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Justyna Borucka

Carbon (Άνθρακας) - painting

Carbon (Άνθρακας) - painting

60 W x 60 H x 4 D cm

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The Atomic Series (2023)

Marble dust & embroidery on raw linen, series 60 x 60 x 4 cm
Touching upon the subject of material, beauty and motherhood Borucka’s Atomic Series was part of an interdisciplinary project merging art and science, which brought the τόπος, topos, of the famed ancient quarry in Marathi, Paros to the audience of the Museum of Classical Archaeology at Cambridge University, UK.

Carbon (Άνθρακας)

‘This has been a įourney to conceptually get to the sub-atomic level,’ says Borucka. It is a įourney which has caused her to explore material encounters as sensory and momentary phenomena and which only intensified with the birth of her first child in 2018.
‘I had struggled with my new postpartum self. The prevailing ideals of beauty seemedartificial and unnatural to me, their canons representing an idealised snapshot only.’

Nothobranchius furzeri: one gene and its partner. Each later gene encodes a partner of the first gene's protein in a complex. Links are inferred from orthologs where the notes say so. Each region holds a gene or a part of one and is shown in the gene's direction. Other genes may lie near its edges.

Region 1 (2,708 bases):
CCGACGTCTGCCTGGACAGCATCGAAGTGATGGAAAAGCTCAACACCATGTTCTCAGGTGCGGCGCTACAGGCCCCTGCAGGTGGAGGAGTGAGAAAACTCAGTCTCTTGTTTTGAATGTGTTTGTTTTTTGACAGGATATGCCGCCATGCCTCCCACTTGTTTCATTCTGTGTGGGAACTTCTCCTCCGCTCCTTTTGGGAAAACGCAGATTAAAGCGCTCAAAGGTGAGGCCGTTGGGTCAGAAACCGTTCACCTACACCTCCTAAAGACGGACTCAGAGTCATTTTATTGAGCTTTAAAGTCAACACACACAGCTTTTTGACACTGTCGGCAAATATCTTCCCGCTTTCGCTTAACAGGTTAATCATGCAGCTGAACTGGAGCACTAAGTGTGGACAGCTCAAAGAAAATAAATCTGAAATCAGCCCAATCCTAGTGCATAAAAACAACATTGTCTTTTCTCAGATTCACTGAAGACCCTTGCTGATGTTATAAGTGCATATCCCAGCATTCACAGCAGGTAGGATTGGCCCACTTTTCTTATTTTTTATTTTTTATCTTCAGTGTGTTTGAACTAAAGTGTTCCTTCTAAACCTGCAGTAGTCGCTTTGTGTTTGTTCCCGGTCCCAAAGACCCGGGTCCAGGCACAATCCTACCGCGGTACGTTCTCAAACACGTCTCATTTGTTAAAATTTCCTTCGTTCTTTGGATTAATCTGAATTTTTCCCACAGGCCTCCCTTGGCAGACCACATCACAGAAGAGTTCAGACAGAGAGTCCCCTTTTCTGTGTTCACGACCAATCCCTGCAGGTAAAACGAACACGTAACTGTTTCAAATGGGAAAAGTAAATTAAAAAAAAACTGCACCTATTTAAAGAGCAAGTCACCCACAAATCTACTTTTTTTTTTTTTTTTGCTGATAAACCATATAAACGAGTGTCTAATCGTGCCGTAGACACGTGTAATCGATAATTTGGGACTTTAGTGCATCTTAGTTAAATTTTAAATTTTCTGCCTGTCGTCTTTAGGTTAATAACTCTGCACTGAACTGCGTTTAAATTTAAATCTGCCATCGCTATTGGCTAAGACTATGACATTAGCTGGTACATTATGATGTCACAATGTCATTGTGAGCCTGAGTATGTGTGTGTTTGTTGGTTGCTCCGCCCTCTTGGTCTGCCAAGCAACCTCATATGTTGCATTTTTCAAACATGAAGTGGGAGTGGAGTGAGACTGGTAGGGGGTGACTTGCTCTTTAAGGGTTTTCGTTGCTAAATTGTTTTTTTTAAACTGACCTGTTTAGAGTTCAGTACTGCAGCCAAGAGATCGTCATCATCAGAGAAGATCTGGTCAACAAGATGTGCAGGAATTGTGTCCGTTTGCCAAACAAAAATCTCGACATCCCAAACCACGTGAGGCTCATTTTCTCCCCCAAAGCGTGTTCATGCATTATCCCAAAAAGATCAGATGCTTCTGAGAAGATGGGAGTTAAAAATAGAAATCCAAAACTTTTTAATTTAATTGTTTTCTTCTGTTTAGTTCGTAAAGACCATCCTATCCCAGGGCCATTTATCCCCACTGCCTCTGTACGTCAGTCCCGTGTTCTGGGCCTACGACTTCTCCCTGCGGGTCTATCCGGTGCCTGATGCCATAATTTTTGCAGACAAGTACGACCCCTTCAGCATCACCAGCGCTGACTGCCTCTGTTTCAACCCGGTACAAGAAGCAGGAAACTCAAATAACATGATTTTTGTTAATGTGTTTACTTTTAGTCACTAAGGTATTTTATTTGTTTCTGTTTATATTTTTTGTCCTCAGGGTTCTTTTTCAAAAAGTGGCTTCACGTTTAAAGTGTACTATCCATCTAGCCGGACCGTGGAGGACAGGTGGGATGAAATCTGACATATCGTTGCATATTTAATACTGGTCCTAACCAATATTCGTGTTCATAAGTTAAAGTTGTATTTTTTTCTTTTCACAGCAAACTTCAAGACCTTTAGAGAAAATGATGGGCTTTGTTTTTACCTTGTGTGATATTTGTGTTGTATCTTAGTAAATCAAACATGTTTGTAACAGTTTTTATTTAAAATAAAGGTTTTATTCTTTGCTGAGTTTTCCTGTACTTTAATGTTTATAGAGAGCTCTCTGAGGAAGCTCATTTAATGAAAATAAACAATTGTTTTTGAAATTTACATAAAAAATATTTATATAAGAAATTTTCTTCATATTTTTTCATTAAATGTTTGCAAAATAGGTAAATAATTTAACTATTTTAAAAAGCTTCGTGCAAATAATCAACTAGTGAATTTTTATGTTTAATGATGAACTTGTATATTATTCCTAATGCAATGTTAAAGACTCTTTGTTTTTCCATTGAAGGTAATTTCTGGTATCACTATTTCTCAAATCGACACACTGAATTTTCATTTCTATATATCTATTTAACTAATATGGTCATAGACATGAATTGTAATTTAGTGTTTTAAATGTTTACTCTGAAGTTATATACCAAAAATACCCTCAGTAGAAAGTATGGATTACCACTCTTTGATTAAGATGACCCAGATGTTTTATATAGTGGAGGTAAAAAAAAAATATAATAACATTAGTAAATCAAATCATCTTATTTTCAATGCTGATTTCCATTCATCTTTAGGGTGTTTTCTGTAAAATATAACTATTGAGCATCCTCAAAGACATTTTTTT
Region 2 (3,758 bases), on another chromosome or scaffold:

In exploring nature as flux and cyclical, Borucka takes a molecular turn. The six paintings each represent a metaphorical distillation of the elements which make up Parian marble (calcium carbonate, CaCO3) and plaster of Paris (hydrated calcium sulphate, CaSO4.2H2O). The addition of Nitrogen (N) embeds the two compounds in the earth from which they came, in the very ecosystem of the Marathi’s quarry and the seasonal cycles of nature.

The very act of making, too, embeds Borucka in an embodied and localised story ofcreative production which stretches out beyond herself. Embroidery has a history: it is,says Borucka, ‘a repetitive and reflective act that connects me with the embodied wisdom of generations of women who preceded me, giving me a sense of unity, balance and purpose.’ At the same time, the application of the marble dust requires a focus which grounds the artist in a meditative present moment – a moment of becoming, where two opposing bodies (the textures of the dust and the waterymedium) come together to create something new.

Dr. Susanne Turner, Curator, Museum of Classical Archaeology, Cambridge University’s history 

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